In 1904 a royal commission was assigned to investigate complaints against ecclesiastical discipline; and in July 1906 a report was published declaring that the laws of public worship had never been uniformly observed and recommending the formation of a court which, while exercising royal jurisdiction, should accept episcopal authority in matters of doctrine or liturgy.

Outside of England and Wales , modern Anglicanism is independent of the state. But even in those countries, the government of the church is not only in the hands of the episcopate. They lead synods in which the laity have great power to change doctrine.

Anglican doctrine

Theologically, Anglicanism must be distinguished from the reform that began Luther and Calvin . Henry VIII was strongly anti-Protestant and kept most of the elements of Tradition, so that – regardless of the recognition of the pope as head of the Church – the first Anglicanism was not very different from Roman Catholicism. However, an increasing number of Church of England leaders showed much sympathy for the thinking of the mainland reformers, especially Calvin.


Consequently, Anglicanism gradually evolved into a mix in which some elements of the Catholic tradition were preserved along with an appreciation for some aspects of the Protestant Reformation. As such, Anglicanism has been defined as a middle way. The Anglican communion has also been characterized by the “comprehensiveness” with which a fairly wide diversity of doctrines and disciplines was tolerated, once the acceptance of the fundamental elements of Christianity had been established.

Lambetll ring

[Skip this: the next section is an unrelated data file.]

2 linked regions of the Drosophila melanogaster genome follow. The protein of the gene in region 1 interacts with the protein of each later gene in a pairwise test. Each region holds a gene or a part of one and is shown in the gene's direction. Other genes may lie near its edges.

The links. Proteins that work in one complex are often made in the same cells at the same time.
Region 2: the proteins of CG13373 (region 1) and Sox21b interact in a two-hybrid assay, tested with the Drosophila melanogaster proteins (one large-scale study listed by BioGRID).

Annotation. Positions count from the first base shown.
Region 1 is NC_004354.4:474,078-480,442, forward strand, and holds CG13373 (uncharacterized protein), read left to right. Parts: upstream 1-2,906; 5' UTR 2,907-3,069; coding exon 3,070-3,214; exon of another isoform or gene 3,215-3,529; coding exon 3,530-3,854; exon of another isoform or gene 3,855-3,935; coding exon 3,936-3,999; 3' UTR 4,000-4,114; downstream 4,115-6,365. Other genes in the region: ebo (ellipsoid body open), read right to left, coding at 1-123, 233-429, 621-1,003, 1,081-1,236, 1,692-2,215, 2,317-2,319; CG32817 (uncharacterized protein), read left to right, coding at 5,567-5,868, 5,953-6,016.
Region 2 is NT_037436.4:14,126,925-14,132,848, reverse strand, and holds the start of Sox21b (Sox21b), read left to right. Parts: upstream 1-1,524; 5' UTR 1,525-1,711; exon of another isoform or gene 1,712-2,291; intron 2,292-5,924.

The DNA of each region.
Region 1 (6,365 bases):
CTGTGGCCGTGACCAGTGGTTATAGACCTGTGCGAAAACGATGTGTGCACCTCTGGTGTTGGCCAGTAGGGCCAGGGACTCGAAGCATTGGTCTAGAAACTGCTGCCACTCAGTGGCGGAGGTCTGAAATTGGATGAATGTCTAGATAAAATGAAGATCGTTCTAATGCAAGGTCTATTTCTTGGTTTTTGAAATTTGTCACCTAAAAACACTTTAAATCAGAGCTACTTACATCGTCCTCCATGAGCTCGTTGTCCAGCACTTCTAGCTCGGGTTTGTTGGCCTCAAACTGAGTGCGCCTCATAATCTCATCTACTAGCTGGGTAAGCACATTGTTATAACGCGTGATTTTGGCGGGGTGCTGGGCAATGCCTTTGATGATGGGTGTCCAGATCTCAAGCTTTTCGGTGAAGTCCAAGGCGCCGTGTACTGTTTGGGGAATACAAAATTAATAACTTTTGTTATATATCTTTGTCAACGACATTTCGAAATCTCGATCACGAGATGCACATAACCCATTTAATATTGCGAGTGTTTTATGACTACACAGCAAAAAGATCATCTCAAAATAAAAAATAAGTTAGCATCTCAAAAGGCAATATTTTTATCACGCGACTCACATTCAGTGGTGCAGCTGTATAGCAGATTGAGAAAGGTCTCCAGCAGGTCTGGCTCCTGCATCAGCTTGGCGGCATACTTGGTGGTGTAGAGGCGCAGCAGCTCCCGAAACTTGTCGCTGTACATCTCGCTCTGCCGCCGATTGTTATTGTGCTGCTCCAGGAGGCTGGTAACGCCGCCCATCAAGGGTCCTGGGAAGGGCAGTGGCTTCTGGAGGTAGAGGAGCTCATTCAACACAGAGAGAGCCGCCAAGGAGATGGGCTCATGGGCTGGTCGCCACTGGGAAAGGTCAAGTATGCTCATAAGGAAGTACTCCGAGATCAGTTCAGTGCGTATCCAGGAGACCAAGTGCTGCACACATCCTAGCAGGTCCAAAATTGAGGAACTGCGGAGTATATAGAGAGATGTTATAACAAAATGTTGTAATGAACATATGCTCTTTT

These fundamental elements reached their classic expression in the so-called Lambetll Quadrilateral ( 1888 ), drawn up by the Lambeth Conference, the gathering of delegates from the entire Anglican communion, which began in 1867 and convened every ten years thereafter. According to the Quadrilateral, there are four necessary elements to Christianity: faith in Scripture as the Word of God, profession of ancient creeds; celebration of baptism and the eucharist as the two sacraments instituted by Jesus Christ; and the historical episcopate.

Anglican Church Organization

The organization of the Anglican Church closely resembles that of the Catholic Church. At the time of the schism, Henry VIII proclaimed himself head of the Anglican Church; although the authority of the sovereign in matters of the Church, even within his own domain, was greatly reduced. A certain honorific preeminence is recognized to the Archbishop of Canterbury. In the hierarchy of the Anglican order there are three degrees of Divine institution, episcopate, priesthood and diaconate. The head of the Church is occupied by the archbishops, among whom there are some who have the title of primates, being at the head of the ecclesiastical province and being able to call a provincial assembly or convocation. Underneath, the bishops direct a diocese assisted by a chancellor or vicar general. If the diocese is large enough there are suffragans or auxiliary bishops. There are also boards and deans of cathedrals, diocesan assemblies, archdeacons, deans, and pastors. Currently the Anglican Church has 15 ecclesiastical provinces, which comprise 216 dioceses. 33 dioceses do not belong to any province, of which 24 recognize to some extent the Archbishop of Canterbury, two the Archbishop of York, three the primacy ofCanada , 4 to the primacy of Australia . There are also 42 suffragan bishops.